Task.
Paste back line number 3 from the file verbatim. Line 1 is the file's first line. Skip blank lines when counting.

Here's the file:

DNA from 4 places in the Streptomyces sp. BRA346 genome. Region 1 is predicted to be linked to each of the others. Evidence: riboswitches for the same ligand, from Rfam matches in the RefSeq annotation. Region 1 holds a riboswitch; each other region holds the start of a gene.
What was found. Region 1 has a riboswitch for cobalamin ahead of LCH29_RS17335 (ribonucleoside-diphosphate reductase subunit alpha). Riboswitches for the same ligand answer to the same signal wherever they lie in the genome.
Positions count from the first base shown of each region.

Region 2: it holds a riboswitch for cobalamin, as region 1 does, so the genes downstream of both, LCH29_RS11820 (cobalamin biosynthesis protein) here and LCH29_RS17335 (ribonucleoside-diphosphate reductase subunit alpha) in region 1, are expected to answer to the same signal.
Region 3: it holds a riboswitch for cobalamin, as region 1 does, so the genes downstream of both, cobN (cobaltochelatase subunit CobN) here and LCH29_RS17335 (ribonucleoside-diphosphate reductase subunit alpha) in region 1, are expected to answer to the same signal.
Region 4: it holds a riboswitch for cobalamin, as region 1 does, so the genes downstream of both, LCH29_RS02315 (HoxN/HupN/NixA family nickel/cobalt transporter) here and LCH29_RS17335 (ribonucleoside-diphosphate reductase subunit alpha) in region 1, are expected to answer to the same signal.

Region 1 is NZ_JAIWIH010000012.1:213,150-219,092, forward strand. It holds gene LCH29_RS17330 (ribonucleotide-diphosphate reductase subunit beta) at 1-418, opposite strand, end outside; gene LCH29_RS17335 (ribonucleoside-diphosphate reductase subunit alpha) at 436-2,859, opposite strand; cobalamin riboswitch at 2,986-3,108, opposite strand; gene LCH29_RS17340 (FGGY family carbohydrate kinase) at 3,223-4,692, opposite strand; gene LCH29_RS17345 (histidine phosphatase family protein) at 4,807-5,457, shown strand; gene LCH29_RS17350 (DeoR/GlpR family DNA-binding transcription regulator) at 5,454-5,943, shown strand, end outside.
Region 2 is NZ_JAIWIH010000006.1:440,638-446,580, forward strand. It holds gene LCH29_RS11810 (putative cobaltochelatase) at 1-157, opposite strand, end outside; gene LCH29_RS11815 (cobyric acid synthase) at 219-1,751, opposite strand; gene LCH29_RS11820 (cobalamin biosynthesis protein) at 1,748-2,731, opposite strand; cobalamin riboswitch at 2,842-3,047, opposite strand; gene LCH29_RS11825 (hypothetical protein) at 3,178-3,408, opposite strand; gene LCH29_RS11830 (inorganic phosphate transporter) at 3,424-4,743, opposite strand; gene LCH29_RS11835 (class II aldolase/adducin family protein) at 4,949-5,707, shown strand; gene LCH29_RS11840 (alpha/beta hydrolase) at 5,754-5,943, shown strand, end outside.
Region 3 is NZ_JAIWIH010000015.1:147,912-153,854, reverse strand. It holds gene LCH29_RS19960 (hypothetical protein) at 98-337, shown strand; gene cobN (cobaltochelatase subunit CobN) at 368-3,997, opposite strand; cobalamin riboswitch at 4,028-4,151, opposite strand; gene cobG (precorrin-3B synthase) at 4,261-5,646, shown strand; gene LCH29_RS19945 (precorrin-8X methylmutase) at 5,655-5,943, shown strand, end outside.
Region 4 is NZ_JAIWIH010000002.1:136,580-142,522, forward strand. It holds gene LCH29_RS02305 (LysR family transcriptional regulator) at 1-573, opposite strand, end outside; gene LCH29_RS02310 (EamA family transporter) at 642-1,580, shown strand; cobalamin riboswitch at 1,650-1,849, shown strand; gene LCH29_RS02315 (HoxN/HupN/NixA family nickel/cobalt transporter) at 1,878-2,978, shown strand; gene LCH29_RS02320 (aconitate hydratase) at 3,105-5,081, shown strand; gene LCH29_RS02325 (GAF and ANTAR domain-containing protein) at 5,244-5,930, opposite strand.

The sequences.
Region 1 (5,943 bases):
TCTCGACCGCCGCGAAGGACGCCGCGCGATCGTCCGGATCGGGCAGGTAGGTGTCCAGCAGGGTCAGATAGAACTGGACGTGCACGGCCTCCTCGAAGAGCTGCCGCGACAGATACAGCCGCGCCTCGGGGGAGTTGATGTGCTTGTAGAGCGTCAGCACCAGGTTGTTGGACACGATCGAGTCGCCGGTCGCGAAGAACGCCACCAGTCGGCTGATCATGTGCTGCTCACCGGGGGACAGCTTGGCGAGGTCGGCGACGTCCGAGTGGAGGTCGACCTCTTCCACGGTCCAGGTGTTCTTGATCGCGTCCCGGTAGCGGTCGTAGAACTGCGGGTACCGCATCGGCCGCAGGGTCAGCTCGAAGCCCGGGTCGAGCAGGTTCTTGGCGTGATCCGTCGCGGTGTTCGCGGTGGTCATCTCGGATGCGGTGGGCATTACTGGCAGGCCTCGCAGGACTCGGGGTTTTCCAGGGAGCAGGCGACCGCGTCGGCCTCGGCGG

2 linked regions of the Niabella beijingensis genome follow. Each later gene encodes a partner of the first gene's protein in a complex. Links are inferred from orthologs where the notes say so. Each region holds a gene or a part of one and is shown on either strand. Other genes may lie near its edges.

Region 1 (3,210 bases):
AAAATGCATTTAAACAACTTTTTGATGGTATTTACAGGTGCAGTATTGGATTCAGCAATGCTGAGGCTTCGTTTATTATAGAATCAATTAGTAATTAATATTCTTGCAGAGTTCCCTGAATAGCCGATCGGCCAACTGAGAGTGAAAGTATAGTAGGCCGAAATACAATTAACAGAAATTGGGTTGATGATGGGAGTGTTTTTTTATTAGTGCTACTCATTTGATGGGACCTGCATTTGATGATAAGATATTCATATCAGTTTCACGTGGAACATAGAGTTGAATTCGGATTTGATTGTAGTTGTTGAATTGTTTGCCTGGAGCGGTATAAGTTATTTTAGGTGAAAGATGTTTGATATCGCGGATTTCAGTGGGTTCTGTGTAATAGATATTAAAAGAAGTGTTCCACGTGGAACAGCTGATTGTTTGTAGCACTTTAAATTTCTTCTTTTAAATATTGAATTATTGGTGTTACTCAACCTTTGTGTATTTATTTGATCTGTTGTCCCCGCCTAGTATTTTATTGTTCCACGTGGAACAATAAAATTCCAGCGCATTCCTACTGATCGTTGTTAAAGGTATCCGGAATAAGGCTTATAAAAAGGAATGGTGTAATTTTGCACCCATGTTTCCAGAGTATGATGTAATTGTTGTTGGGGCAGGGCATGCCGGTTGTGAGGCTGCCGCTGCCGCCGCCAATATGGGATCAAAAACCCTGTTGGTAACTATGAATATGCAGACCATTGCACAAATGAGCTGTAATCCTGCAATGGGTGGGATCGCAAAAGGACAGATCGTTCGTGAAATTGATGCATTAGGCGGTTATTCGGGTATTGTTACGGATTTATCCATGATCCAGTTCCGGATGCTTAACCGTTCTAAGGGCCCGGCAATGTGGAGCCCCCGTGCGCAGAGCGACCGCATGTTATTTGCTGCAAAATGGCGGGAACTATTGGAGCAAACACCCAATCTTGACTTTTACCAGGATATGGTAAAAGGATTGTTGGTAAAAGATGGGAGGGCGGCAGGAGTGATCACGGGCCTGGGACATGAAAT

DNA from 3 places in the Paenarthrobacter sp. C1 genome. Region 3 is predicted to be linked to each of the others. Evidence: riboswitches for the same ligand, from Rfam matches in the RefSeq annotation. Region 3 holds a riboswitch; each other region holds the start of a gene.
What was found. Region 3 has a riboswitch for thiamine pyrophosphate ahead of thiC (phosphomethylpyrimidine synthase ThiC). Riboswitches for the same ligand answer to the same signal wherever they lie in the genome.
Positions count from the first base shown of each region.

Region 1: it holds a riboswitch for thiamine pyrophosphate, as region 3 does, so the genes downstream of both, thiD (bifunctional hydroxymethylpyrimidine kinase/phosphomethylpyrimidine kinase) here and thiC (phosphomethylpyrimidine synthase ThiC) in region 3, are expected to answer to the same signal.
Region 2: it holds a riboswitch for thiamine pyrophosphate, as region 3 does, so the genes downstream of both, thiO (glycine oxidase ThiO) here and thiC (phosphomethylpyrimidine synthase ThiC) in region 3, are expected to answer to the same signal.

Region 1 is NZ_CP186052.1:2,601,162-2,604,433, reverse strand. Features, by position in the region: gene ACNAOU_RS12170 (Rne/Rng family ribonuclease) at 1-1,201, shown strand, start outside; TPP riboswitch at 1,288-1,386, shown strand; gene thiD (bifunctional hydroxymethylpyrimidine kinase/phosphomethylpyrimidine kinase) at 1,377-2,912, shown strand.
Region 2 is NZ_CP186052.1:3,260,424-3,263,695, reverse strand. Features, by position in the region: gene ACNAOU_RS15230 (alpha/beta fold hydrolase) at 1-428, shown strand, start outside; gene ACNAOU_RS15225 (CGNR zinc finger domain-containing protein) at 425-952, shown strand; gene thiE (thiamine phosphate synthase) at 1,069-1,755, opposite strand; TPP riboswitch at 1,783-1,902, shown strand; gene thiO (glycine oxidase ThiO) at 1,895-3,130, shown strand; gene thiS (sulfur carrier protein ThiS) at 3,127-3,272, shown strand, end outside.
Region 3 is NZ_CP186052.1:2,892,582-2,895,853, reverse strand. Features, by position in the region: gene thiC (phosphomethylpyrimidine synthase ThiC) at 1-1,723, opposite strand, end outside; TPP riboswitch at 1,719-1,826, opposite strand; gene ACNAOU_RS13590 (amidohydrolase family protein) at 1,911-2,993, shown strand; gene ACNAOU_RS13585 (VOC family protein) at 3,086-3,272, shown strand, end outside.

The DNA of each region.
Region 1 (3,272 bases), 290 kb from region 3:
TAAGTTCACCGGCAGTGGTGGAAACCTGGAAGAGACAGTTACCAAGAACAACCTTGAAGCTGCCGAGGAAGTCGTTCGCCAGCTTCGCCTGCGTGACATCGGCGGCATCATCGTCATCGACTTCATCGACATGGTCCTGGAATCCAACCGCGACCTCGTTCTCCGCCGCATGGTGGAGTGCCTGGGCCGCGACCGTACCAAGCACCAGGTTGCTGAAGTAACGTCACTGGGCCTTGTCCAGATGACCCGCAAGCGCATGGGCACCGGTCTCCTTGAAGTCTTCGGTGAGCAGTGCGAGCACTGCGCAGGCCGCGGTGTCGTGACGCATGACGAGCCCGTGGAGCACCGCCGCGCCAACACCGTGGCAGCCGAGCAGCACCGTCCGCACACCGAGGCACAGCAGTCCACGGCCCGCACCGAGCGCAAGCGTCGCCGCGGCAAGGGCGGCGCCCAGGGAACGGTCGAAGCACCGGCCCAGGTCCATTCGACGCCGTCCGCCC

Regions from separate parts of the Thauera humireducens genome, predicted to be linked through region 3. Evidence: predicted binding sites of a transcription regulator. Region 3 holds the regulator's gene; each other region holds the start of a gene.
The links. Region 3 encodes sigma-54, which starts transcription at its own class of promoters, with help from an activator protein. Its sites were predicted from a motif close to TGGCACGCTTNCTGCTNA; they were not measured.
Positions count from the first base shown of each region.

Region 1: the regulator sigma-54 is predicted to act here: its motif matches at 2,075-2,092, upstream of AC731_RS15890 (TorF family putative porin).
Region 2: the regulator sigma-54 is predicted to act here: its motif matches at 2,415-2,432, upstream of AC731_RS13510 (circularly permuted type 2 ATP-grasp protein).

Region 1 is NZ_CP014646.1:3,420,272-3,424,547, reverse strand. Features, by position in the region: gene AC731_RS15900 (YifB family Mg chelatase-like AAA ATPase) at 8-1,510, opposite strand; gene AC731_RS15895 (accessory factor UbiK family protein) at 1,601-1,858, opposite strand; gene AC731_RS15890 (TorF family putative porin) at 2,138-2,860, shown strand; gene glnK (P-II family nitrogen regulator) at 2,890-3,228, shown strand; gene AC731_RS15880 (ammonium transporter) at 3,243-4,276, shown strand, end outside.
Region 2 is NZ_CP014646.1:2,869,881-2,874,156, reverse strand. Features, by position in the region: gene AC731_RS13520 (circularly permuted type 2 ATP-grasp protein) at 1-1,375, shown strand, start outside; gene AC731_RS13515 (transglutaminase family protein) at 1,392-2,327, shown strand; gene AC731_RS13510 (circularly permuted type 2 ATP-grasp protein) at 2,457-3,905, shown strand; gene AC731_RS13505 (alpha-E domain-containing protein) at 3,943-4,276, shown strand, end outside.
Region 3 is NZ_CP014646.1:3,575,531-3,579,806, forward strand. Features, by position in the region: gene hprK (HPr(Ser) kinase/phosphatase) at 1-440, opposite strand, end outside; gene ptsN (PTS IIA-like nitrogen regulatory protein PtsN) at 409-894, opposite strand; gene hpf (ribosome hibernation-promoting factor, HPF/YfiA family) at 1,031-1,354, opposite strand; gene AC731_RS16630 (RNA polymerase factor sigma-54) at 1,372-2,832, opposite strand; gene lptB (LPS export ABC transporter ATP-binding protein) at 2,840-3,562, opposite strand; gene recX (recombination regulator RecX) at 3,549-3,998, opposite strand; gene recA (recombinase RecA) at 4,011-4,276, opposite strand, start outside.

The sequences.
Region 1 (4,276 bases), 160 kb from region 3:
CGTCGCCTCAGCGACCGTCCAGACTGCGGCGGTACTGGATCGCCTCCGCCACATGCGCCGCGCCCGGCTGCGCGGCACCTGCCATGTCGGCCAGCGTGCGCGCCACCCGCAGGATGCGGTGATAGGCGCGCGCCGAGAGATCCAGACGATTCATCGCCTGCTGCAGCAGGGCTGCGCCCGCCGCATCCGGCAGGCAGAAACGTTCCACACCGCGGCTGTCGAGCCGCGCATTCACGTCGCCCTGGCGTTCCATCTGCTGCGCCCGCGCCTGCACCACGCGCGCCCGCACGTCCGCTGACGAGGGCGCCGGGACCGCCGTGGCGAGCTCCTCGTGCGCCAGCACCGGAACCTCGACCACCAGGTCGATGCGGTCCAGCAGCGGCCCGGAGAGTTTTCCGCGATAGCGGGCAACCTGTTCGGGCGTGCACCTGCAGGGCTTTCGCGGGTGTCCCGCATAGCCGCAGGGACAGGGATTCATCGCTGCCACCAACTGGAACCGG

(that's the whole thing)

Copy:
Positions count from the first base shown of each region.